Surveilling Blackness in the 21st Century U.S.A.: Modernity/Coloniality, Objectivity and Contemporary Forms of Injustice

Tuesday, 17 July 2018: 14:30
Location: Constitution Hall (MTCC NORTH BUILDING)
Oral Presentation
Natalie BYFIELD, St. John's University, USA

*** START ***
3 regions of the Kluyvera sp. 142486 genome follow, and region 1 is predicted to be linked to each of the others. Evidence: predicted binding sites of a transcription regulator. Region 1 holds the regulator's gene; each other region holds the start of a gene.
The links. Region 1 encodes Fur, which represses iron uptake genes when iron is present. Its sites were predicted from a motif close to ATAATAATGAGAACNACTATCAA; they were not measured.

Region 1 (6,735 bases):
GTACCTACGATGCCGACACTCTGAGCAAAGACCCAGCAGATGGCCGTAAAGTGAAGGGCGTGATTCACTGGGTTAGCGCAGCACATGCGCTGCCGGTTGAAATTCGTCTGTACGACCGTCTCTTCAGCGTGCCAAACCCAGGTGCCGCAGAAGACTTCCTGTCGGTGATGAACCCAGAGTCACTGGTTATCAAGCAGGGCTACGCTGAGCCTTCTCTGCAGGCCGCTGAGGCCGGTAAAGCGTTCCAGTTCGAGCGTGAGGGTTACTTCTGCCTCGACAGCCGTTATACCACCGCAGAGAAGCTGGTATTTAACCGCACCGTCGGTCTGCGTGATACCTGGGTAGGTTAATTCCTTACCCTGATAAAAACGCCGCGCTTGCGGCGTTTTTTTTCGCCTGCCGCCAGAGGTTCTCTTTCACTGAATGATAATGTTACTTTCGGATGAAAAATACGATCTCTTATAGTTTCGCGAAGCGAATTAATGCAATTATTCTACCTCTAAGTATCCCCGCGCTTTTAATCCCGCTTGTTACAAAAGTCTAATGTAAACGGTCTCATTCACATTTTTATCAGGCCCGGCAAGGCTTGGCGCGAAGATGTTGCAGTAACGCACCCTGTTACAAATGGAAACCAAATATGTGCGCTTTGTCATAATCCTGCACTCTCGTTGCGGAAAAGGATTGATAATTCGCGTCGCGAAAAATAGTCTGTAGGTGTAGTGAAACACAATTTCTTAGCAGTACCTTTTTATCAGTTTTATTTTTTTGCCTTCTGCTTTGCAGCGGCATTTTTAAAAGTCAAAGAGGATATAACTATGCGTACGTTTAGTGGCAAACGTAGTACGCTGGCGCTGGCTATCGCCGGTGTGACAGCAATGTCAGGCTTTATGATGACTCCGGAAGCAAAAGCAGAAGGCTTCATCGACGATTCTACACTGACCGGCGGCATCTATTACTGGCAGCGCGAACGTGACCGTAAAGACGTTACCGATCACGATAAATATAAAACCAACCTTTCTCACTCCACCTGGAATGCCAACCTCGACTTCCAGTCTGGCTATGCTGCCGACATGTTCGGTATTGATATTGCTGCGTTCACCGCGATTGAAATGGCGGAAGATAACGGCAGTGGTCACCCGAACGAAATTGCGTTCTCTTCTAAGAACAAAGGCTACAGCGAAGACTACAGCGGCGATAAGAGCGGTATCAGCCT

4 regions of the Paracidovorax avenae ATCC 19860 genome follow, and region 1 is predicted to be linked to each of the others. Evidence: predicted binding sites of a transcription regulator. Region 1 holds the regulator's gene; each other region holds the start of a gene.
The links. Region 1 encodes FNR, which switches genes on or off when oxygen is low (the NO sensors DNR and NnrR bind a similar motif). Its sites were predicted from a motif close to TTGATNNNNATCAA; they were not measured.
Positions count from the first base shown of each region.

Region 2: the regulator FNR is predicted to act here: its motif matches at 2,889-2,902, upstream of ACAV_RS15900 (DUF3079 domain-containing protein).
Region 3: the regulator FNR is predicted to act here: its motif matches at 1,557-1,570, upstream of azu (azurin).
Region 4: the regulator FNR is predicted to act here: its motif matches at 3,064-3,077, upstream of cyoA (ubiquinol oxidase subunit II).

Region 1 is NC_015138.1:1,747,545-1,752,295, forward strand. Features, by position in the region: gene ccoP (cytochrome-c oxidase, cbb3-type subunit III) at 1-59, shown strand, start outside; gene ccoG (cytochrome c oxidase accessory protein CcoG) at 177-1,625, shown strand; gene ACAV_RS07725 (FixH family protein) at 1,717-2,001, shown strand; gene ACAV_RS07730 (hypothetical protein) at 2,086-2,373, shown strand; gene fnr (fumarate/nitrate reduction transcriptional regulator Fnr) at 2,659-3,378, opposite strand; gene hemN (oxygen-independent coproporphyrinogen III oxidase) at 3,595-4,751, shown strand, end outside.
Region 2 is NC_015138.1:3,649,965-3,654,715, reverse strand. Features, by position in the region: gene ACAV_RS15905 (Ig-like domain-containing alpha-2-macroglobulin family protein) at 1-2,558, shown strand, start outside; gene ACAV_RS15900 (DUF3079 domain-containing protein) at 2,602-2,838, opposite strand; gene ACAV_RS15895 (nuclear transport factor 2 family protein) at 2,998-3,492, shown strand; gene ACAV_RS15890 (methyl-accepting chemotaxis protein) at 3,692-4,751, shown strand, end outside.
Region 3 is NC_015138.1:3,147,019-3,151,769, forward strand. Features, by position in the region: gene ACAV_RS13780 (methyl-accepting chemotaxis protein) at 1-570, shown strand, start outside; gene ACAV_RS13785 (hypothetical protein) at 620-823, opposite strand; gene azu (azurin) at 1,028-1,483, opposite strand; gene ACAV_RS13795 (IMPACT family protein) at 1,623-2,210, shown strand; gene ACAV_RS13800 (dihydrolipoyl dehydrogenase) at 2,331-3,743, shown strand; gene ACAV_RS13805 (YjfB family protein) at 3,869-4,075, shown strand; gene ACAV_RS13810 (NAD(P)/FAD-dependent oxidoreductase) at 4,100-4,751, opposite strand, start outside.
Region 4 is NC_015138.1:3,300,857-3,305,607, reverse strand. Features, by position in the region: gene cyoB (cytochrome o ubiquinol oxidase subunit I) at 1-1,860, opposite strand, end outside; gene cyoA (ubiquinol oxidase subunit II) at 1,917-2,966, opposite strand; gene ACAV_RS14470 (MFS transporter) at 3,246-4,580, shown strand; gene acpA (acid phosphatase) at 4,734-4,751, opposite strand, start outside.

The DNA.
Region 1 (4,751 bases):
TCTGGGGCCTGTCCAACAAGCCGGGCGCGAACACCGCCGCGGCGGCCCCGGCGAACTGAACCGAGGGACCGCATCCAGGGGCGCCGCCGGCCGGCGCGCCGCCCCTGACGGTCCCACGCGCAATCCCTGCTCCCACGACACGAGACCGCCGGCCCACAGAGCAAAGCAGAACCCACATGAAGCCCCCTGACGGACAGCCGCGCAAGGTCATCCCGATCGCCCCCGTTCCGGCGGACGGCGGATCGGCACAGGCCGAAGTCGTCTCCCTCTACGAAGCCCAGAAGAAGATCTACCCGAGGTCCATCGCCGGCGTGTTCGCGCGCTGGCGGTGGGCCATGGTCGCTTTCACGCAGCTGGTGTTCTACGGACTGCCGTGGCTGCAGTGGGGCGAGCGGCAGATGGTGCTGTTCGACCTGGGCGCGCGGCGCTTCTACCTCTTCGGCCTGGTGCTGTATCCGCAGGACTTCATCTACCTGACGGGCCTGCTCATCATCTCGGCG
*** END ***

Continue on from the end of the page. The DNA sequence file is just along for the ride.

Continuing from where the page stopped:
The contemporary constructions of blackness in the digital age, in which the emergent era of policing in the U.S. focuses on security and risk management and incorporates a variety of surveillance tools and technologies, such as data analytics and algorithms, compels us to think about the lessons of U.S. history concerning the role of science—particularly the social sciences—in creating associations between blackness and criminality. All these are or have been part of the state’s or empire’s strategies for survival and “development." The incorporation of all these considerations in an assessment of the increasingly digitally-based approach to policing New York City neighborhoods reveals ways in which the forces of modernity/coloniality create new approaches to objectivity and develop new types of injustice.